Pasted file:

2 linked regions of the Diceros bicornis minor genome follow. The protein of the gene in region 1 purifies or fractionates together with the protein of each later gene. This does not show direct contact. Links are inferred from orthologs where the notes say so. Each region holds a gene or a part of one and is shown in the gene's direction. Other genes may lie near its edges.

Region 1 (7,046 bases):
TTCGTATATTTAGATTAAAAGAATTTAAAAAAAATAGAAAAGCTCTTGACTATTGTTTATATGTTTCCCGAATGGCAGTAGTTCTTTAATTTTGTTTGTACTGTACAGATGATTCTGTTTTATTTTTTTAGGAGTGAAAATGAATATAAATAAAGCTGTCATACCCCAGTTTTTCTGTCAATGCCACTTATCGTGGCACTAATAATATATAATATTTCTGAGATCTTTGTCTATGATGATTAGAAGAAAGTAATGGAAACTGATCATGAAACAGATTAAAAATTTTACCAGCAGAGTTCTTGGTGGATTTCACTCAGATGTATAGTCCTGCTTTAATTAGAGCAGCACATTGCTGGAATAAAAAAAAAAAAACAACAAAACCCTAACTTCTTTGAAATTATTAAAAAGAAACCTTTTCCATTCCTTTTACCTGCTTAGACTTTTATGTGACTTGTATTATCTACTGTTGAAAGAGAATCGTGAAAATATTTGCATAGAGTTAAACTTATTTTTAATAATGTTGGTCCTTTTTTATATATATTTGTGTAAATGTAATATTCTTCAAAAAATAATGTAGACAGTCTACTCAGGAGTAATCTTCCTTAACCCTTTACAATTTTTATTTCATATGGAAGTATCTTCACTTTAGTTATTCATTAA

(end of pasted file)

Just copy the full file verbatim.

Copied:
2 linked regions of the Diceros bicornis minor genome follow. The protein of the gene in region 1 purifies or fractionates together with the protein of each later gene. This does not show direct contact. Links are inferred from orthologs where the notes say so. Each region holds a gene or a part of one and is shown in the gene's direction. Other genes may lie near its edges.

Region 1 (7,046 bases):
TTCGTATATTTAGATTAAAAGAATTTAAAAAAAATAGAAAAGCTCTTGACTATTGTTTATATGTTTCCCGAATGGCAGTAGTTCTTTAATTTTGTTTGTACTGTACAGATGATTCTGTTTTATTTTTTTAGGAGTGAAAATGAATATAAATAAAGCTGTCATACCCCAGTTTTTCTGTCAATGCCACTTATCGTGGCACTAATAATATATAATATTTCTGAGATCTTTGTCTATGATGATTAGAAGAAAGTAATGGAAACTGATCATGAAACAGATTAAAAATTTTACCAGCAGAGTTCTTGGTGGATTTCACTCAGATGTATAGTCCTGCTTTAATTAGAGCAGCACATTGCTGGAATAAAAAAAAAAAAACAACAAAACCCTAACTTCTTTGAAATTATTAAAAAGAAACCTTTTCCATTCCTTTTACCTGCTTAGACTTTTATGTGACTTGTATTATCTACTGTTGAAAGAGAATCGTGAAAATATTTGCATAGAGTTAAACTTATTTTTAATAATGTTGGTCCTTTTTTATATATATTTGTGTAAATGTAATATTCTTCAAAAAATAATGTAGACAGTCTACTCAGGAGTAATCTTCCTTAACCCTTTACAATTTTTATTTCATATGGAAGTATCTTCACTTTAGTTATTCATTAA